Alumna Jody Watty: For the Joy of the Sport
Alumna Jody Watty (Recreation, Parks, and Tourism Administration, ’97) has long been passionate about working with and for people with special needs. While growing up in Thousand Oaks, California, Watty became close friends with her neighbor, Jeff, who had a developmental disability. Today, she still considers him one of her “favorite people in the world.” Her friendship inspired her to become a volunteer at the Special Olympics in Ventura County — foreshadowing an illustrious career helping those with special needs.
Where else do you get to see the best of people, just working hard to make someone else’s life better?
— Jody Watty
When Watty arrived at Cal Poly in 1992, she immediately sought out Special Olympics in San Luis Obispo County to volunteer while attending college. She established a relationship with the director at that time, which eventually blossomed into Watty’s role as the regional director of the San Luis Obispo County Special Olympics. She has held that title for 21 years.
Cal Poly’s Learn by Doing philosophy prepared Watty for the career ahead. “I had some things come naturally to me for my job, but Cal Poly helped to nurture those and focus me,” she said. “Working in groups is something the department exposes students to and something very needed in my job and in the world. I was lucky to have some fantastic professors who shared their experiences, set the bar high and pushed each student to be their very best.”
Watty gained more from Cal Poly than professional readiness — she also met her husband, Justin, who was also majoring in recreation, parks and tourism administration. They married in 2001 and have three kids: Logan, 15; Aly, 11; and Parker, 5. Today, their bustling family also includes three dogs, two cats, two tortoises and a bunny.
In her role as regional director, she oversees special events for the athletes, fundraising, volunteer coordination and working with the public. She works with a small but mighty staff, including two Cal Poly alumni. “I have the best job!” Watty said. “I get the opportunity to work with people who give their time or their money to help out people in their community. Where else do you get to see the best of people, just working hard to make someone else’s life better?”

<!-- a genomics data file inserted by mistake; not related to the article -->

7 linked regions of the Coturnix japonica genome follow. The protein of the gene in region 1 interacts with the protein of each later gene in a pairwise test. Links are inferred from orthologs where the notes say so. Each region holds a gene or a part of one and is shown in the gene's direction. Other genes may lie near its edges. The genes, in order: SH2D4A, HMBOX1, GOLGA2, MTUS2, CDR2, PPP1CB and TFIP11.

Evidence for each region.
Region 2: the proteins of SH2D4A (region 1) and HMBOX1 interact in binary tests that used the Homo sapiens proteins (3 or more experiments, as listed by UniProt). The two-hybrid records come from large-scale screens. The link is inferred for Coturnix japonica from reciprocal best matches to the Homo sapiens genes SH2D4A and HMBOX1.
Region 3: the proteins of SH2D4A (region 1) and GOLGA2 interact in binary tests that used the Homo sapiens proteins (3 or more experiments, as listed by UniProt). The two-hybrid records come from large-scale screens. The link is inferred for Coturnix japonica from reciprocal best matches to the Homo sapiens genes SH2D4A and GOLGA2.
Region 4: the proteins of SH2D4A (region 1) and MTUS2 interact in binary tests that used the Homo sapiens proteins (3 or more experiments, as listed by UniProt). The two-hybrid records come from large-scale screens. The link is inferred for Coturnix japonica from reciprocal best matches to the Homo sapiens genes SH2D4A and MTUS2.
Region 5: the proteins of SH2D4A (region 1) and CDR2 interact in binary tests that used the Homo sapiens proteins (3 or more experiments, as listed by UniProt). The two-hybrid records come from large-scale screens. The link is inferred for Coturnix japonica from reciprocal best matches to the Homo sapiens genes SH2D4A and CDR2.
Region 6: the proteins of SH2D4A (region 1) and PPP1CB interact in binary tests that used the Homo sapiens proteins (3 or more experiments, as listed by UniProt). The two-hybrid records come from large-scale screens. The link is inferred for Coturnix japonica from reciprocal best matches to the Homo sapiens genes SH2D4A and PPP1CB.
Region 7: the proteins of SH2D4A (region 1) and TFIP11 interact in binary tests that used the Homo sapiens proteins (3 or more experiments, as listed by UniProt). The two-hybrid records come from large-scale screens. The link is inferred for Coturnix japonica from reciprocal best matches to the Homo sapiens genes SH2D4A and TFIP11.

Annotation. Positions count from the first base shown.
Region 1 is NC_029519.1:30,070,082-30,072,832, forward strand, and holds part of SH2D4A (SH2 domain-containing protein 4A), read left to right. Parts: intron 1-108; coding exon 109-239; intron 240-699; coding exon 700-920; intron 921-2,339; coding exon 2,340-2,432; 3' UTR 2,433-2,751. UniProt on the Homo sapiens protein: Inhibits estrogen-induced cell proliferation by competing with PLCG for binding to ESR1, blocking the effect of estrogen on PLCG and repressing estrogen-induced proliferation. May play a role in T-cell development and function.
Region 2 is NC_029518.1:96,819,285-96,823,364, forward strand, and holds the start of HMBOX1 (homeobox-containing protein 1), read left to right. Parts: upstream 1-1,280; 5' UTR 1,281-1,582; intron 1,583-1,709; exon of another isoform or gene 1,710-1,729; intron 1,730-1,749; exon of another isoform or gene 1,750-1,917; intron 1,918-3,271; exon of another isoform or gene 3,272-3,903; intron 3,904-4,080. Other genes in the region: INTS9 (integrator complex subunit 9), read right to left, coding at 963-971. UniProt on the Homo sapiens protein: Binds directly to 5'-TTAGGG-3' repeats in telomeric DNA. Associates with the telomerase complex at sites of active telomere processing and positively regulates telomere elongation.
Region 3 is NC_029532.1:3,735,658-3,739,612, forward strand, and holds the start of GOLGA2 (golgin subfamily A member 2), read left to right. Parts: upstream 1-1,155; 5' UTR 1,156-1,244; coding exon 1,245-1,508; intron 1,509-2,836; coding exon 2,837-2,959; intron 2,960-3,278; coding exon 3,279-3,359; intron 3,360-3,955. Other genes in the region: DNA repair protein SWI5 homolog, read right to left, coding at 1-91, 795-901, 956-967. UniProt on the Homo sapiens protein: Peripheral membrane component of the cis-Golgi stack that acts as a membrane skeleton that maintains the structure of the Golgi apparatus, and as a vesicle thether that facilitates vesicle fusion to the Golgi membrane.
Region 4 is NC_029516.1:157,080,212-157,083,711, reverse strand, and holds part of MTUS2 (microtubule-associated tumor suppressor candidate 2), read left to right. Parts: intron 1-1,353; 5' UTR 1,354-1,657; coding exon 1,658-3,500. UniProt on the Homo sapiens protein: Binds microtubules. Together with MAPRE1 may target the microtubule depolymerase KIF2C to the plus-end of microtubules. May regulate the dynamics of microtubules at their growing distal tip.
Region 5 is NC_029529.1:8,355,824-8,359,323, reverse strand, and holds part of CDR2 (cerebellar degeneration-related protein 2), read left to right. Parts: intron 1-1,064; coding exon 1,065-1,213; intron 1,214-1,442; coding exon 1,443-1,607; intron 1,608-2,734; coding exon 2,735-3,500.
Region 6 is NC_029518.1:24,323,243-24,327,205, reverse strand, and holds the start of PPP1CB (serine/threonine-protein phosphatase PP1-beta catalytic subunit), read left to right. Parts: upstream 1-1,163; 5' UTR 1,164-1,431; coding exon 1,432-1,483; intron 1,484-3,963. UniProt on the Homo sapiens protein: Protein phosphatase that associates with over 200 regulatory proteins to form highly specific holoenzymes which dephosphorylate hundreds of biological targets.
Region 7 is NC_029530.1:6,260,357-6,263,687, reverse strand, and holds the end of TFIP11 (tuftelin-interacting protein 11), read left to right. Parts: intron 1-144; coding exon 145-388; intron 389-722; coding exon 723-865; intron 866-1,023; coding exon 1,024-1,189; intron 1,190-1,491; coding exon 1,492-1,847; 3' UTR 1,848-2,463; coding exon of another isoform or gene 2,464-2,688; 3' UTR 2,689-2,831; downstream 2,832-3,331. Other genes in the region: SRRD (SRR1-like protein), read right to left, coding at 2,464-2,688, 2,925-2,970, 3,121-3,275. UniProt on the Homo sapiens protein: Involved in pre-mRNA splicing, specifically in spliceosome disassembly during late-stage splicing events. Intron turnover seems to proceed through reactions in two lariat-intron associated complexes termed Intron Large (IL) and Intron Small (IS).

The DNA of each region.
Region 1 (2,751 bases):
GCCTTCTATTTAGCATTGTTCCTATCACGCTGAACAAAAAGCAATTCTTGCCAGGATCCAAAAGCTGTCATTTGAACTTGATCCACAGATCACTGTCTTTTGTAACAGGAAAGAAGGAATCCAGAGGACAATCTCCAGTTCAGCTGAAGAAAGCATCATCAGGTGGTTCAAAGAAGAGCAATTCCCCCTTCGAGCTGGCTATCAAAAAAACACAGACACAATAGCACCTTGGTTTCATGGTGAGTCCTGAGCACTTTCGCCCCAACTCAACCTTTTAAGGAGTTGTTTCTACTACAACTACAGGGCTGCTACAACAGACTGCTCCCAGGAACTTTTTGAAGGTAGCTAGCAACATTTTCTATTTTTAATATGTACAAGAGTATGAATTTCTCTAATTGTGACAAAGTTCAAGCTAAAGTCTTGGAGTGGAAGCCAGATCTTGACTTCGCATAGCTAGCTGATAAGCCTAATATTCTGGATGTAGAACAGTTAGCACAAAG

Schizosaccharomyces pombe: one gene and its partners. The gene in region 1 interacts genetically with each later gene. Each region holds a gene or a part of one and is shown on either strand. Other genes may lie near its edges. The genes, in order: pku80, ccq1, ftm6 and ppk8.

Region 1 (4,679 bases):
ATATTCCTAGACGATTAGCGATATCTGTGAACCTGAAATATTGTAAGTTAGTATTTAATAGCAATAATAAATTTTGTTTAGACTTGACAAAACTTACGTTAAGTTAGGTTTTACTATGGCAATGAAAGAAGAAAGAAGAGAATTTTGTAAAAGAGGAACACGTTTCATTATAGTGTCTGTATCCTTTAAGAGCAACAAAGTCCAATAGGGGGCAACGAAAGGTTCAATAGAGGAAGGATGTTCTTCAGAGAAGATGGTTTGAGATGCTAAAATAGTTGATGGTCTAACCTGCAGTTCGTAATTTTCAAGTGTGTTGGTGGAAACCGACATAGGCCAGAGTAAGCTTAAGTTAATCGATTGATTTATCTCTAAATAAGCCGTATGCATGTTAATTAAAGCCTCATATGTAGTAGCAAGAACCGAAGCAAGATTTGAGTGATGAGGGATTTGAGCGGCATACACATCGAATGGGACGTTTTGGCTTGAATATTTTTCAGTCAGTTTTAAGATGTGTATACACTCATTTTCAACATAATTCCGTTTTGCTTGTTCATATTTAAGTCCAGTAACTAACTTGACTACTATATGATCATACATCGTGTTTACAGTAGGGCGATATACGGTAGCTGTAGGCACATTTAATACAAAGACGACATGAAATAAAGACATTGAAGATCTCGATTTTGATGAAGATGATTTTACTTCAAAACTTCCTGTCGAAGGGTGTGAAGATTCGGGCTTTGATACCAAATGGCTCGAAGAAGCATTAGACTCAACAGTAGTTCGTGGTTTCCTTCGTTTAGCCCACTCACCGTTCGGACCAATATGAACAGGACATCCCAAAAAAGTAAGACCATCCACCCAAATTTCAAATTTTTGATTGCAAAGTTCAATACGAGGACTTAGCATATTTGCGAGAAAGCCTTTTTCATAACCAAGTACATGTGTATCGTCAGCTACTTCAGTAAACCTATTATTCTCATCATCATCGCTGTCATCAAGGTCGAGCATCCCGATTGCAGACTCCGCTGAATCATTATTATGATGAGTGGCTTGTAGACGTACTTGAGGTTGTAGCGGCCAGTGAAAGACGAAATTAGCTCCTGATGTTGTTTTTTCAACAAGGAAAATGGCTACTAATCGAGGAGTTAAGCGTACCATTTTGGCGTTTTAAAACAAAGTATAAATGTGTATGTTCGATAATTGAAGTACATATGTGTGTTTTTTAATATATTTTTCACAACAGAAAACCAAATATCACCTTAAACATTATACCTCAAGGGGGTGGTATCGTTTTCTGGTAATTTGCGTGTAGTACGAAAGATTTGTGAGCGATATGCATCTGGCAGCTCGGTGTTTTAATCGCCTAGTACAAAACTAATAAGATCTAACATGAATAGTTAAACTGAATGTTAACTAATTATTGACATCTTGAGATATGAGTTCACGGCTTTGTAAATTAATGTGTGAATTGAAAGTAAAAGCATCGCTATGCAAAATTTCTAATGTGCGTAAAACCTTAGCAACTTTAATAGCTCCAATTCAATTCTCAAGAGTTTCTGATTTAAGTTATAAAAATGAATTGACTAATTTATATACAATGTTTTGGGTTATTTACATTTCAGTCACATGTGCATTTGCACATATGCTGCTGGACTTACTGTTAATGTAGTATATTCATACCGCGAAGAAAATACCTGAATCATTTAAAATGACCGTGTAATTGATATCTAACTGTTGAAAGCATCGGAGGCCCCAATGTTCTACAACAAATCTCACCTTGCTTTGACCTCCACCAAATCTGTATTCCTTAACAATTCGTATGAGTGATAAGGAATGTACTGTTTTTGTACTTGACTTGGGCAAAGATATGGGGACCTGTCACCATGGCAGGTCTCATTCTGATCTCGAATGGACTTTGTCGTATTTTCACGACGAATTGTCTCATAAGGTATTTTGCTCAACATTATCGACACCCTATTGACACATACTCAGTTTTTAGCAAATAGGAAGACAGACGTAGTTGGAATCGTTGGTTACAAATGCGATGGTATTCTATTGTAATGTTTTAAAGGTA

Watty said she is constantly working to overcome the common perception that the Special Olympics is a once-a-year event — when realistically athletes compete year-round. “That means we need volunteers all year long to coach,” she said. “It also means that our funding needs are higher as we want to get more athletes doing more sports.”
The memories that she has gained along the way will last a lifetime. “I have witnessed great personal achievements by athletes and experienced vivid moments where volunteers stepped up and made an incredible impact on our athletes,” Watty said. “If you ever want to see why it is we do what we do, all you need to do is show up to a practice or event and you will see greatness being achieved.”
Under Watty’s leadership, Special Olympics in San Luis Obispo County partners with Cal Poly, working with students in the Experience Industry Management Department (formerly Recreation, Parks, and Tourism Administration), and the Engineering and Kinesiology programs. “We love working with Cal Poly students and welcome new ideas and ways to be involved,” Watty said. “I met some of the best people I know at Cal Poly, including my husband. I remain close to some of the professors I took classes from and still feel the support from the college — I hope everyone can say that, as I am grateful that I can.”
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